We are sitting in a ‘café with a conscience,’ the Buddhist run World Peace café and it cares about you very much and also the planet. For a small vegetarian cafe that sells nachos and halloumi baguettes, its aim is somewhat high and I hope Somalia and Yemen are listening when I order my cauliflower and nutmeg soup.  http://www.worldpeacecafe.org/

There are Buddhist books to read and meditation CDs for sale. The sun streams in from the flower bedecked garden and some gentle music is playing. Then a man decides to play all the different ring tones on his phone. Loudly. Sadly Buddhism is not the religion of a vengeful God.

We are in Ulverston on a blistering early June day and I have decided to move here. It is the best place I have ever been to I declare over my second cider and I am so overexcited that I just point at pretty much everything and say it is wonderful. I stop when I realize I have getting excited over some breezeblock stairs (circa 1989)

Ulverston is a pretty higgledy-piggledy market town in the Lake District yet not impossibly cutesy and swamped by tourists. It is grey, quaintly austere and surrounded by hills. Houses are for sale at well under a hundred grand, there are fancy shops including an excellent chocolatier alongside more prosaic ones and those seemingly unchanged since 1902. A bargain food shops boxes upon boxes of crisps spill out onto the street and including those fancy ones they sell in pubs are all for sale for 10p a packet. Cans of Cocoa Cola and Dr Pepper (in a fridge no less) are 30p a can. It is a skint bulimics dream within its shambolic interiors with Thorntons chocolates for a quid and various other delicious unhealthy cheap cheap goodness. It must be amazing to be a child here. A quid in Ulverston could easily tip you into a dangerous body mass index. I feel slightly ashamed of my trans fat spewing plastic bags but impressed that they only came to £2.54.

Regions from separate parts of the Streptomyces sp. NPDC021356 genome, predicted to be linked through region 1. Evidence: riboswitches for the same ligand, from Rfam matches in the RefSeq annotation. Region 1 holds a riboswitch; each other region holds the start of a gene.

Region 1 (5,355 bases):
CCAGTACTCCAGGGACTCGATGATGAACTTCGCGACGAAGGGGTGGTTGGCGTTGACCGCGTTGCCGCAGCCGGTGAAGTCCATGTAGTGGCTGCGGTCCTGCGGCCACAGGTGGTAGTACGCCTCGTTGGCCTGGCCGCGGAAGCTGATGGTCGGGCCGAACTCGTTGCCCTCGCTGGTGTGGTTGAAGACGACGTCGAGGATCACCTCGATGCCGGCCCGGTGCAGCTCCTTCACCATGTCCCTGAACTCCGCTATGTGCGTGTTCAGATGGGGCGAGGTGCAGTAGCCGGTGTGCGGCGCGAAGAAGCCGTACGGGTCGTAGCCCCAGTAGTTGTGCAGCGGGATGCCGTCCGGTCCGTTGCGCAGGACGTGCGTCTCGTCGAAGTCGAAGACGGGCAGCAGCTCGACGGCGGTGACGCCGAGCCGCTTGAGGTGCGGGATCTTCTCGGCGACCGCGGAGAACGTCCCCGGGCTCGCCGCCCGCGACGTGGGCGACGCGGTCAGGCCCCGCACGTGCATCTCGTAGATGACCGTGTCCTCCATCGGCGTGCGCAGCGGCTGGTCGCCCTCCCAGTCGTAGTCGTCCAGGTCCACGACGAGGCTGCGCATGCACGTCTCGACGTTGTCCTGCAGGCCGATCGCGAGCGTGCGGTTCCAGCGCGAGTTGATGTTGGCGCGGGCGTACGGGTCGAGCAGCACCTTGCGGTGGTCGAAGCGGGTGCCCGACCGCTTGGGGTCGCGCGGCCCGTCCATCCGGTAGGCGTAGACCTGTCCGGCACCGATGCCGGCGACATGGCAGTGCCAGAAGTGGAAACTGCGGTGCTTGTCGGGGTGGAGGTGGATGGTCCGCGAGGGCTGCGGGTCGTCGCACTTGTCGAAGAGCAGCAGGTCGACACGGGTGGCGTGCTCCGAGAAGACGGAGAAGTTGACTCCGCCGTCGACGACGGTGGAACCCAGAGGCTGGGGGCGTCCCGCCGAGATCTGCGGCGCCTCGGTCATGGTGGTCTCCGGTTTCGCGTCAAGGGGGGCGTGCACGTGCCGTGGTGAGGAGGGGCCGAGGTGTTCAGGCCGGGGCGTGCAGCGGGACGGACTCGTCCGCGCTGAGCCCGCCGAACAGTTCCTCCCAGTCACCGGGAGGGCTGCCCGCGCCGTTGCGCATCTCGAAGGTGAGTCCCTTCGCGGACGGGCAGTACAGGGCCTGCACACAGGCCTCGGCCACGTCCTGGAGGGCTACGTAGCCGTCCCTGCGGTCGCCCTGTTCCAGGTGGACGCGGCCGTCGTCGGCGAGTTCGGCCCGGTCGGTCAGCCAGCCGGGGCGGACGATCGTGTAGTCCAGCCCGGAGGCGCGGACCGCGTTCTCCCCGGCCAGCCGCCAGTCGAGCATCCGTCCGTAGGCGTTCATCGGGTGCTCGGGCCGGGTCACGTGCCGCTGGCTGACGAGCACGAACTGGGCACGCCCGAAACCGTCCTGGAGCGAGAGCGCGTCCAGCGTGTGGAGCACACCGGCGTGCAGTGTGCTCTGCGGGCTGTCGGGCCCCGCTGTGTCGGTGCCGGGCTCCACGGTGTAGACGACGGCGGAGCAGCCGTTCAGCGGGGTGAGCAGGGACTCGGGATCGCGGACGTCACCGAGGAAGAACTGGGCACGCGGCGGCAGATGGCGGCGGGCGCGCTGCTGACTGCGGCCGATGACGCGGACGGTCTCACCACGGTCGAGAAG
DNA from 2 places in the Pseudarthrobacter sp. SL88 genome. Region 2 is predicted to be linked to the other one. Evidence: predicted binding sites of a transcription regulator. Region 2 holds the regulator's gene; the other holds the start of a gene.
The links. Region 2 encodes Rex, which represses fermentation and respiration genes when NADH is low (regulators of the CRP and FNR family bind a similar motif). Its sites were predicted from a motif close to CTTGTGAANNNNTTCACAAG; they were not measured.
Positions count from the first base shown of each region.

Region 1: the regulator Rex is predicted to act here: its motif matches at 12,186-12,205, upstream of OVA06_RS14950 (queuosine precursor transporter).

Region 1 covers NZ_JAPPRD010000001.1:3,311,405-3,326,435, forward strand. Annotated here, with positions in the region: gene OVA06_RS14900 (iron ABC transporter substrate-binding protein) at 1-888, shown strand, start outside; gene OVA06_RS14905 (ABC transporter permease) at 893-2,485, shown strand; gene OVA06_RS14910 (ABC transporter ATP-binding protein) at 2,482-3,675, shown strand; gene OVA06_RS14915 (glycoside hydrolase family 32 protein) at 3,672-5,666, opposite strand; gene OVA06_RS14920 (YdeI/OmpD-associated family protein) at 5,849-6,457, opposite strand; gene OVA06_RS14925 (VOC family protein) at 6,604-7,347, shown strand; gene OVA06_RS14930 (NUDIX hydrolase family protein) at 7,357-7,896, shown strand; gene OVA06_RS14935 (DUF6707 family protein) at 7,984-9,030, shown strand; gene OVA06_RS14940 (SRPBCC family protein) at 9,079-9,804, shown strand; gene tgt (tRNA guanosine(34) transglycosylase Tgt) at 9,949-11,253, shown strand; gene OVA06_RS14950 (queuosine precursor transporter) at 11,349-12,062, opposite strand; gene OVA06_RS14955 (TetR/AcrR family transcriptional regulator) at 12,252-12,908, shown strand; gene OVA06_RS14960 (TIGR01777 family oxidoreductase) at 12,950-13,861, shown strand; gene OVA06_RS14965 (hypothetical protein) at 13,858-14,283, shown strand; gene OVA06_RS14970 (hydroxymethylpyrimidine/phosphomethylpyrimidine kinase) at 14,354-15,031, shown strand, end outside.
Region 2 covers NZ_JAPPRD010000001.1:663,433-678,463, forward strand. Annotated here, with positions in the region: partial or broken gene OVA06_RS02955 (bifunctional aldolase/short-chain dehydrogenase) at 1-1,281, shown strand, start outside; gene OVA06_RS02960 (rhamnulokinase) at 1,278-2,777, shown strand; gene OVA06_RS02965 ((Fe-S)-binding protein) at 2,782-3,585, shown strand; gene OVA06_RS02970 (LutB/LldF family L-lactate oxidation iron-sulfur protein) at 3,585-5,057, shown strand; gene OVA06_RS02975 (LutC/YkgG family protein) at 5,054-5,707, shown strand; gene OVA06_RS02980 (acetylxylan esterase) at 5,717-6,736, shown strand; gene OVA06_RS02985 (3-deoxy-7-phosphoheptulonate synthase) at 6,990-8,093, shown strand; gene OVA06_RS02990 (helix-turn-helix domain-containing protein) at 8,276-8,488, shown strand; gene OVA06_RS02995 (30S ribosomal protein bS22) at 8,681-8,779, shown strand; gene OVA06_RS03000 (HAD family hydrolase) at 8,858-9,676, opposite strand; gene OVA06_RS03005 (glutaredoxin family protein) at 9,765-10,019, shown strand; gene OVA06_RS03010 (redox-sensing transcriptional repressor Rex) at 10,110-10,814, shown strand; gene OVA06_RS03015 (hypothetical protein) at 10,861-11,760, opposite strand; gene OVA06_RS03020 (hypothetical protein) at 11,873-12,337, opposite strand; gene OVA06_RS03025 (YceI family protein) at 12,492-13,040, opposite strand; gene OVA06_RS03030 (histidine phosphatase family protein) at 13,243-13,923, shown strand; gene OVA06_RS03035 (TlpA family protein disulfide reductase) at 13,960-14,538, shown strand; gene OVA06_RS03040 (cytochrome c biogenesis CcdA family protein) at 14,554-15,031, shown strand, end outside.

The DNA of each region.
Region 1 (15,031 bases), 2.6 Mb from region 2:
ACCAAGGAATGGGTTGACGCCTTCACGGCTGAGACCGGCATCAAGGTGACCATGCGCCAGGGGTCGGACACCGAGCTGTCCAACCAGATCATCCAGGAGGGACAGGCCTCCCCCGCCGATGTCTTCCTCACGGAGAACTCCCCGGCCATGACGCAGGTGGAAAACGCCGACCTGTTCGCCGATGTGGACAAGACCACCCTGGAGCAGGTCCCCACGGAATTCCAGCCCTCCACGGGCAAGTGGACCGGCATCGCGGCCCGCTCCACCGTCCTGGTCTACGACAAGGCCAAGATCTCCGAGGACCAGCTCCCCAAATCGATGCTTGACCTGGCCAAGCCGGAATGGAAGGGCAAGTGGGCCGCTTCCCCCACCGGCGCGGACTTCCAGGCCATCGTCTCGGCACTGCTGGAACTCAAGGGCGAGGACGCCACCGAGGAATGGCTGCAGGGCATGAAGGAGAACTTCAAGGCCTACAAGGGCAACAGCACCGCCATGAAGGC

Anyway the real reason we are here is to visit Harmonic Fields, an installation that is part of the Lakes Alive season of festivity. http://www.lakesalive.org/events/harmonicfields/

I am used to getting somewhat overexcited by amazing sounding things and then being crushingly disappointed but here on Birkrigg common is a piece of magic.

There is an orchestra playing a symphony but there are no musicians here, just the wind, earth and sky. The sea shimmers below and moorland stretches for infinity. Strung up and silhouetted by the blazing empty blue of the sky are musical instruments, 500 of them and all wind powered. Enormous bamboo organs and cellos along with more abstract musical equipment, long strips of rubber, scarecrows, gongs and harps all arranged into four sections with the wind the conductor and dictating which instruments will be playing and when and how loud or quiet they will be. It’s a fantastic idea that seems too amazing and overblown for reality but due to composer and artist Pierre Sauvageot, it works, it really works. It is so alive and interactive, this is not art to simply stare at-by walking around in and out of the bamboo organ pipes is when you hear the different timbres, by putting your head in a gong, you hear the gong. And depending on where the wind is and where the listener is, everyone hears something completely different. Despite loving music I am a tone deaf Luddite with all the subtle complexities of a Sham 69 album but even I can tell this is something pretty damn special. It is classical, natural and spectacular-kids run around, yummy mummies with three wheeled pushchairs natter, there are men with dreadlocks and posh looking people who utter sentences like quotations.  The more people run around the installations, the more they enjoy it-a couple stare at the organ pipes and declare it silent but if they weaved in and out of it like excited three year olds they would have heard it and thus by trying to look cool they make themselves look stupid-like with yoof with overtight neon jeans.